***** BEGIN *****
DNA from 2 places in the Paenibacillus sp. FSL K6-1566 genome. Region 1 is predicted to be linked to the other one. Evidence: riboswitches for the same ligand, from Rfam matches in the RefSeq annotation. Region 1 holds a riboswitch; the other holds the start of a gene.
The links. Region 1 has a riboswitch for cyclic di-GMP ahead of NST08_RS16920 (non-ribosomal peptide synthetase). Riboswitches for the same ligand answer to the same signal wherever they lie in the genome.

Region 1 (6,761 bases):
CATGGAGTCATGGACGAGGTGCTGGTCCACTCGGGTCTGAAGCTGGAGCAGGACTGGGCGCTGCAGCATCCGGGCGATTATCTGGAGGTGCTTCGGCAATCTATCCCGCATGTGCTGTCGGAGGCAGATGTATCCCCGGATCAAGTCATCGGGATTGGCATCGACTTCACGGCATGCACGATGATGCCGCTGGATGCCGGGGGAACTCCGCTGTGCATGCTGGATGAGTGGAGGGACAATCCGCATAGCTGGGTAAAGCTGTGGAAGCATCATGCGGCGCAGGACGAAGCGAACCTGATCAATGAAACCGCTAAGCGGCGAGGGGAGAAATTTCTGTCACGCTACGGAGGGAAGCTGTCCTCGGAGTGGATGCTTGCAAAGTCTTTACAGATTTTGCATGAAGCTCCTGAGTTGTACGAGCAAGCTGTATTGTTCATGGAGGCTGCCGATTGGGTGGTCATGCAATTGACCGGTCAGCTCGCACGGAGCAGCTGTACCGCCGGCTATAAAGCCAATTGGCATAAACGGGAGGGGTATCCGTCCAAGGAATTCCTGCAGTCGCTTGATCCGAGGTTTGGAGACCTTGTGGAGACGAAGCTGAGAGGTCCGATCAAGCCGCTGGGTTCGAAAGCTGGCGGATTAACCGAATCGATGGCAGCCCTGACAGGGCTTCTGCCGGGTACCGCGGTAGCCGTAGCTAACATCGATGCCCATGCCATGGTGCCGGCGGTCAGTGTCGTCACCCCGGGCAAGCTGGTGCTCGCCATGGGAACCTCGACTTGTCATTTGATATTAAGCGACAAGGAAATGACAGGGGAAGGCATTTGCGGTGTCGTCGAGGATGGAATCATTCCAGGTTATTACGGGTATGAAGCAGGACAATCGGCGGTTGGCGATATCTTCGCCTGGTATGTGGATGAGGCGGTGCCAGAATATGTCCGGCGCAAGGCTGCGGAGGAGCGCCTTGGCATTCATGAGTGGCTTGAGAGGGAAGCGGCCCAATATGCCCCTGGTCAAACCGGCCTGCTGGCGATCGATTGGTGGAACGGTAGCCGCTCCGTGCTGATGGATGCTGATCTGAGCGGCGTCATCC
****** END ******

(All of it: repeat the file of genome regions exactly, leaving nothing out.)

DNA from 2 places in the Paenibacillus sp. FSL K6-1566 genome. Region 1 is predicted to be linked to the other one. Evidence: riboswitches for the same ligand, from Rfam matches in the RefSeq annotation. Region 1 holds a riboswitch; the other holds the start of a gene.
The links. Region 1 has a riboswitch for cyclic di-GMP ahead of NST08_RS16920 (non-ribosomal peptide synthetase). Riboswitches for the same ligand answer to the same signal wherever they lie in the genome.

Region 1 (6,761 bases):
CATGGAGTCATGGACGAGGTGCTGGTCCACTCGGGTCTGAAGCTGGAGCAGGACTGGGCGCTGCAGCATCCGGGCGATTATCTGGAGGTGCTTCGGCAATCTATCCCGCATGTGCTGTCGGAGGCAGATGTATCCCCGGATCAAGTCATCGGGATTGGCATCGACTTCACGGCATGCACGATGATGCCGCTGGATGCCGGGGGAACTCCGCTGTGCATGCTGGATGAGTGGAGGGACAATCCGCATAGCTGGGTAAAGCTGTGGAAGCATCATGCGGCGCAGGACGAAGCGAACCTGATCAATGAAACCGCTAAGCGGCGAGGGGAGAAATTTCTGTCACGCTACGGAGGGAAGCTGTCCTCGGAGTGGATGCTTGCAAAGTCTTTACAGATTTTGCATGAAGCTCCTGAGTTGTACGAGCAAGCTGTATTGTTCATGGAGGCTGCCGATTGGGTGGTCATGCAATTGACCGGTCAGCTCGCACGGAGCAGCTGTACCGCCGGCTATAAAGCCAATTGGCATAAACGGGAGGGGTATCCGTCCAAGGAATTCCTGCAGTCGCTTGATCCGAGGTTTGGAGACCTTGTGGAGACGAAGCTGAGAGGTCCGATCAAGCCGCTGGGTTCGAAAGCTGGCGGATTAACCGAATCGATGGCAGCCCTGACAGGGCTTCTGCCGGGTACCGCGGTAGCCGTAGCTAACATCGATGCCCATGCCATGGTGCCGGCGGTCAGTGTCGTCACCCCGGGCAAGCTGGTGCTCGCCATGGGAACCTCGACTTGTCATTTGATATTAAGCGACAAGGAAATGACAGGGGAAGGCATTTGCGGTGTCGTCGAGGATGGAATCATTCCAGGTTATTACGGGTATGAAGCAGGACAATCGGCGGTTGGCGATATCTTCGCCTGGTATGTGGATGAGGCGGTGCCAGAATATGTCCGGCGCAAGGCTGCGGAGGAGCGCCTTGGCATTCATGAGTGGCTTGAGAGGGAAGCGGCCCAATATGCCCCTGGTCAAACCGGCCTGCTGGCGATCGATTGGTGGAACGGTAGCCGCTCCGTGCTGATGGATGCTGATCTGAGCGGCGTCATCC